programs. These efforts aim to address educational and other outcomes 
for Native youth not currently being met. These grants are designed to 
help communities improve educational outcomes, specifically college- 
and career-readiness, through strategies tailored to address the 
specific challenges and build upon the specific opportunities and 
culture within a community. Such strategies can include supplemental 
academic programs or courses, social-emotional services, cultural 
education, and other support services for AI/AN students and families.
    Recognizing the importance of Tribes to the education of Native 
youth, NYCP

[[Page 29770]]

projects are based on a partnership that includes at least one Tribe 
and one school district or Department of the Interior Bureau of Indian 
Education (BIE)-funded school. We expect that this partnership will 
facilitate capacity building within the community, generating positive 
results and practices for student college-and-career readiness beyond 
the period of Federal financial assistance. The requirement of a 
written partnership agreement helps to ensure that all relevant 
partners needed to achieve the project goals are included from the 
outset. Grantees' project evaluations should help inform future 
practices that effectively improve outcomes for AI/AN youth.
    Because educational choice is a promising option to expand access 
to high-quality education and improve college- and career-readiness for 
Native youth, this competition also includes the Secretary's Final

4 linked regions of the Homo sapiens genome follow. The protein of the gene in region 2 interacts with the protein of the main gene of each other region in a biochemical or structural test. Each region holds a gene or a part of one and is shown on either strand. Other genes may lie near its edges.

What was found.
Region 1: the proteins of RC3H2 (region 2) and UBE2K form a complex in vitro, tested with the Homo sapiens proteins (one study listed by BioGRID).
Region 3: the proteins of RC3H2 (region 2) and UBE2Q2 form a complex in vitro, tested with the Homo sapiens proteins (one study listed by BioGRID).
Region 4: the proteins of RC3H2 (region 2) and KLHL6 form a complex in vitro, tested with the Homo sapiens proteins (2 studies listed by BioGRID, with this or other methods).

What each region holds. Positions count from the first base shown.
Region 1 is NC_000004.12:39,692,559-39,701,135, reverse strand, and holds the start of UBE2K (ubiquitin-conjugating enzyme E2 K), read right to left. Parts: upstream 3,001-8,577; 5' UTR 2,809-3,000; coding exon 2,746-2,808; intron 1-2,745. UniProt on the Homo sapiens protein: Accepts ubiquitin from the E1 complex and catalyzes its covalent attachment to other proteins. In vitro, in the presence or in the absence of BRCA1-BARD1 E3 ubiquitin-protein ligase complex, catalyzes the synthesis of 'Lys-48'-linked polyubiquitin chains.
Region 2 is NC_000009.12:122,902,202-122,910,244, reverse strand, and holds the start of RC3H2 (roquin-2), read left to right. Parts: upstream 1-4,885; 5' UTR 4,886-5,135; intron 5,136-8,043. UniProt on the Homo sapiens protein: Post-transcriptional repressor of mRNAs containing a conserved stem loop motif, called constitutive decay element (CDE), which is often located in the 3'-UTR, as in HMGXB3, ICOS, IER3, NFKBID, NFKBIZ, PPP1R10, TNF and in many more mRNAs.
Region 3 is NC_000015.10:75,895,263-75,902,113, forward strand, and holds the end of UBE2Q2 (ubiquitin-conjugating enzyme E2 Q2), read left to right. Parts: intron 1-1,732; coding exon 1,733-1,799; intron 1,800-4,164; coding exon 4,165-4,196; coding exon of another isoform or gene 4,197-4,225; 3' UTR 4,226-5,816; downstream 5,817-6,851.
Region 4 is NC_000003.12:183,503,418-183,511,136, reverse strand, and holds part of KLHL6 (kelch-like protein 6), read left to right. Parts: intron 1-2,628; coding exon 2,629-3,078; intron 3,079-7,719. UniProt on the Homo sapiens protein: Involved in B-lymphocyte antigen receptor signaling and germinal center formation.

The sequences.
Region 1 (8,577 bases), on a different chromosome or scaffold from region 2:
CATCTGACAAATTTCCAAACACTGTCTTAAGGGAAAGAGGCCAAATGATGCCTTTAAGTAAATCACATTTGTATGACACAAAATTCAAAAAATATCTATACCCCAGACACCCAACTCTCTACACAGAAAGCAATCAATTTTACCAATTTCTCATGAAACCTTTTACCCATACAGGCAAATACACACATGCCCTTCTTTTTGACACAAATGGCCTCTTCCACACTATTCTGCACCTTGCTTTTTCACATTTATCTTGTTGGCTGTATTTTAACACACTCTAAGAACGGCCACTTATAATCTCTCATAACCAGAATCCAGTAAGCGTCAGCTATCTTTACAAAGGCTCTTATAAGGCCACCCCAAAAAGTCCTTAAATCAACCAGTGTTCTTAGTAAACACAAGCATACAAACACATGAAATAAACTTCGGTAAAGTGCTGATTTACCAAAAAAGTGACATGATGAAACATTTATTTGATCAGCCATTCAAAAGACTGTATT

Supplemental Priority 1 to empower families and individuals to choose a 
high-quality education. For this competition, the Department is 
particularly interested in community-led approaches to educational 
choice, such as the expansion of existing charter schools, the use of 
supplemental Education Scholarship Accounts, and course choice.
    Priorities: This competition contains one absolute priority and 
four competitive preference priorities. In accordance with 34 CFR 
75.105(b)(2)(ii), the absolute priority is from 34 CFR 263.21(c)(1) and 
263.20. In accordance with 34 CFR 75.105(b)(2)(ii), competitive 
preference priority one is from 34 CFR 263.21(c)(5), competitive 
preference priority two is from 34 CFR 263.21(b), and paragraph (b) of 
competitive preference priority three is from 34 CFR 263.21(c)(2). 
Paragraph (a) of competitive preference priority three (relating to 
Promise Zones) is from the notice of final priority published in the 
Federal Register on March 27, 2014 (79 FR 17035). Competitive 
preference priority four is from the Secretary's Final Supplemental